Photography by: Éva Ibolya Sibinszki
Mark Daly looked back over a career that has seen the investigative journalist expose police racism, sexual abuse at a school and drug abuse in sport at an RTS Scotland event in late September at Film City, Glasgow.
Daly made his name with his first film, 2003 BBC doc The Secret Policeman, in which he infiltrated the police in Manchester and uncovered, “the most ferocious, incomprehensible, racism”. One police recruit was heard to praise the racist killers of black student Stephen Lawrence on the programme.
Daly had joined the BBC’s investigations team “specifically to do this project”, having worked on newspapers that included the Clydebank Post and The Scotsman.
It took a year for Daly to prepare. “I had to learn how to go undercover to convince people that I was who they thought I was – that’s difficult,” he recalled. “The trick to being undercover is not to tell too many lies about who you really are, because you would get tripped up.”
He worked undercover for eight months. “Long-term, deep penetrative cover is something that you don’t know whether you can do – for some reason I took to it. I wasn’t able to tell anyone, including my family,” he said.
Yet, despite taking great care with his cover story, Daly was caught out while texting his producer from the back of a police vehicle. He had been planning to resign from the force for “family reasons” but was “rumbled with two weeks to go”.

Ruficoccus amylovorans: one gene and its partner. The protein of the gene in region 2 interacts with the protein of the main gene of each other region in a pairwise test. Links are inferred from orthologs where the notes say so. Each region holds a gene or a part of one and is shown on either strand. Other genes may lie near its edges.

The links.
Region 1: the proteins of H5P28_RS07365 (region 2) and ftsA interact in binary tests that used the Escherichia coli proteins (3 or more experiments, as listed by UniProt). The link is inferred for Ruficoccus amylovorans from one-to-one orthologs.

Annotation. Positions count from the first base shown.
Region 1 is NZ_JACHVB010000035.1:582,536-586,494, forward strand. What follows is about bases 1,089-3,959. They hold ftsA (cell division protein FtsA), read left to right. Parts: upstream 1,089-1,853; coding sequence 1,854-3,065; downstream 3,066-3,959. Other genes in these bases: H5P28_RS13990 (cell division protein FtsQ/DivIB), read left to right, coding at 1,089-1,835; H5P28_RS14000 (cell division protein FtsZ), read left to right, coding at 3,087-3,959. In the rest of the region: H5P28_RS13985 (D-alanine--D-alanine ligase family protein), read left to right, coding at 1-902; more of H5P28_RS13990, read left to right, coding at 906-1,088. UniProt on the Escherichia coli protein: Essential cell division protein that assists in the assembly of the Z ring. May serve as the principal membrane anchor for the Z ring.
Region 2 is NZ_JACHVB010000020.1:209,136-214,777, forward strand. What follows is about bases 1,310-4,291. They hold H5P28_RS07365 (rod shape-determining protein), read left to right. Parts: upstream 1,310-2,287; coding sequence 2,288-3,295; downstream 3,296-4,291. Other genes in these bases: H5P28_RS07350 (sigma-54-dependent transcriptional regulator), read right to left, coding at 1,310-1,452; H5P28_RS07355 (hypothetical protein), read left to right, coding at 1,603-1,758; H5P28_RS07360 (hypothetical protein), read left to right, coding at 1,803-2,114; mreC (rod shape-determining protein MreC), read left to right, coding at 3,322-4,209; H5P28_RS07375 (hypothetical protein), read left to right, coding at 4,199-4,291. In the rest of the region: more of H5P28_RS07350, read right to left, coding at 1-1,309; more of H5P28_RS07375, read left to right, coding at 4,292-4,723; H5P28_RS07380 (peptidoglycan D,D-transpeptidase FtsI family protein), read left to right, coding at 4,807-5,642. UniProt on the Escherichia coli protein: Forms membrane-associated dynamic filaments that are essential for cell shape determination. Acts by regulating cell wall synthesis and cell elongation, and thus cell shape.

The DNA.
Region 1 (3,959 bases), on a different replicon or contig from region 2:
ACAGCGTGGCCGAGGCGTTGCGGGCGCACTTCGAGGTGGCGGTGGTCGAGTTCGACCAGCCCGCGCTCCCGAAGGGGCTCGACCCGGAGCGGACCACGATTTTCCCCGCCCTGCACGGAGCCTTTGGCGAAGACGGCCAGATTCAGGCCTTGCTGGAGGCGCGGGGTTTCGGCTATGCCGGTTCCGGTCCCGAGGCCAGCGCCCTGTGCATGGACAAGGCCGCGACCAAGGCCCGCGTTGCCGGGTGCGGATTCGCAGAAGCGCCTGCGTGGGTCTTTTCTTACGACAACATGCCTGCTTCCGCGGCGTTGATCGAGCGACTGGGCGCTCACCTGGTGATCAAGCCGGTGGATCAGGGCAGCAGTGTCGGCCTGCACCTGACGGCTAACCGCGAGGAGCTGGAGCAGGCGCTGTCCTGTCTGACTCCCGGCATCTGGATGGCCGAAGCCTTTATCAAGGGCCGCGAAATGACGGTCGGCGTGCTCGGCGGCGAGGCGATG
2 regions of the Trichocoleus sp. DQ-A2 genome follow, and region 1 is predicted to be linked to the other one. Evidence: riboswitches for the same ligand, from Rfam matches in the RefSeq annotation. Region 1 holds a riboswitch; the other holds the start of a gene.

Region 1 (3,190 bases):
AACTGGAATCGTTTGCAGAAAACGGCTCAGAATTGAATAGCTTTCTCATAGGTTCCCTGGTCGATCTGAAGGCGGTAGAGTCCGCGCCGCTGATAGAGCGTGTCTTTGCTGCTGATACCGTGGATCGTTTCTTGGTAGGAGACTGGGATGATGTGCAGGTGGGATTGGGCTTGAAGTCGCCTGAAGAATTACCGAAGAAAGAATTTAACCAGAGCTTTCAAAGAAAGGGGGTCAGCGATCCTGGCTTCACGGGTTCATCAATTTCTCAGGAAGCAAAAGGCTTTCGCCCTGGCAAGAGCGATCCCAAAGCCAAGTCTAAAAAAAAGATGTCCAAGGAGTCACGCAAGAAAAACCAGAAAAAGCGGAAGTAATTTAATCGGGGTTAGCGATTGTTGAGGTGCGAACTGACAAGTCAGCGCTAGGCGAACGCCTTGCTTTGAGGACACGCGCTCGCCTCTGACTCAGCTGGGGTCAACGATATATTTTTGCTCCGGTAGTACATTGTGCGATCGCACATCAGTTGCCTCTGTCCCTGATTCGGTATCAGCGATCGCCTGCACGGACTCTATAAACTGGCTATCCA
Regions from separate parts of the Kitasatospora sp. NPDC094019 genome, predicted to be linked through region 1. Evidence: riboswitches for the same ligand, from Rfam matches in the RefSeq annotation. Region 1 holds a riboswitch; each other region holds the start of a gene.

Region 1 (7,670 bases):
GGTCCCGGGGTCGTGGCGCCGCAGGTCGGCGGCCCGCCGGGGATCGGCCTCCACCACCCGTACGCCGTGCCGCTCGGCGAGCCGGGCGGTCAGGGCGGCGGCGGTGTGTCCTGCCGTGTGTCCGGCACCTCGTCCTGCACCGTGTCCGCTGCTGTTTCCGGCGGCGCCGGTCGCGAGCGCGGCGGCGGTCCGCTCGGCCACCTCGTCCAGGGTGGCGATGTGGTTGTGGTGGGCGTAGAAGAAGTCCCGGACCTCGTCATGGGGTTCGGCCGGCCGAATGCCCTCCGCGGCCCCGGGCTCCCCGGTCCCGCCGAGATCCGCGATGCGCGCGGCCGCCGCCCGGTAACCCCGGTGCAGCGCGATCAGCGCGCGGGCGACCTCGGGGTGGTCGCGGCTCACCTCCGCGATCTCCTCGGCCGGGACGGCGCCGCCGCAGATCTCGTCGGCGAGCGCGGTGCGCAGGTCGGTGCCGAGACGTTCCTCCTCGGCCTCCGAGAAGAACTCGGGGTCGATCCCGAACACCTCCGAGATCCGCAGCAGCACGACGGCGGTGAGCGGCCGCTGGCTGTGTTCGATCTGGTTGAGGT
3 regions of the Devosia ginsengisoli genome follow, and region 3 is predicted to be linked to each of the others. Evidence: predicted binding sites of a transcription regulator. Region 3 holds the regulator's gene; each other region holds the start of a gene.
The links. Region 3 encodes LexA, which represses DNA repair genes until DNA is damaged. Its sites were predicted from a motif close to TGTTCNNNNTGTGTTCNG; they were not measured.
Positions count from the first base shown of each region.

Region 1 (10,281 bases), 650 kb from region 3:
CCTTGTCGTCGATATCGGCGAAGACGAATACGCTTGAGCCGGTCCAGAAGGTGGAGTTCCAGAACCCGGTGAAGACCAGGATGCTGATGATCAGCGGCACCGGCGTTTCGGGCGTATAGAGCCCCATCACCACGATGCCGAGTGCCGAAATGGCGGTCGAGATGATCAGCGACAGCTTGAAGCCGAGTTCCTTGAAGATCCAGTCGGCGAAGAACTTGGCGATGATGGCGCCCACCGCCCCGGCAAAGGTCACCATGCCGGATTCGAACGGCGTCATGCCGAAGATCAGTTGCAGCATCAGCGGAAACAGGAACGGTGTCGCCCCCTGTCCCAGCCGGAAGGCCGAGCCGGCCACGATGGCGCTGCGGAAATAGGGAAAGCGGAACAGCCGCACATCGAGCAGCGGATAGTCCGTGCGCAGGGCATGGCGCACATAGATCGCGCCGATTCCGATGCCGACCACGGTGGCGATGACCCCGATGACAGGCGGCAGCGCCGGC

Daly was arrested and found himself mired in a political row when Home Secretary David Blunkett slammed the programme as a “covert stunt”. Blunkett later apologised and no charges were brought against Daly, who was named RTS Young Journalist of the Year for his work on the BBC One doc.
Daly has continued to make hard-hitting programmes for the BBC, including The Men Who Sold the Jerseys, which investigated the financial scandal that took Glasgow Rangers to the edge of extinction; Sins of our Fathers, in which he unearthed abuse at one of Scotland’s leading Catholic boarding schools; and Scotland’s Paradise Papers.
The latter investigation was based on the leaked Paradise Papers, which enabled Daly to “shine a light on how the rich and powerful legally avoid tax”.
In 2015 for a Panorama film, Catch Me If You Can, he investigated the use of performance-enhancing drugs in sport. Daly took the blood-boosting drug EPO, which he bought, easily, from the internet. The drug improved his cycling markedly – but despite being “doped for seven weeks”, during which time he was “tested once a week”, Daly was found to be “clean”. He said this “showed the inadequacies of the testing regime”.
At the RTS Scotland event, at which he was interviewed by RTS 2018 Young Journalist Award winner and STV Aberdeen reporter Ben Philip, Daly discussed the techniques used by investigative journalists, including door-stepping. “I don’t think it matters how many times you do it or how accomplished a broadcaster you are, it’s really nerve-wracking because so many things could go wrong,” he said.
Daly also offered some advice to any budding journalists at the event about becoming overly reliant on internet research. “Social media is a wonderful tool, but it’s no substitute for what journalism actually is, which is talking to people,” he said.
“You can get huge amounts of information from documents, papers, leaks and data scraping – these are all wonderful tools, but that’s all they are. A journalist’s job is to talk to people.”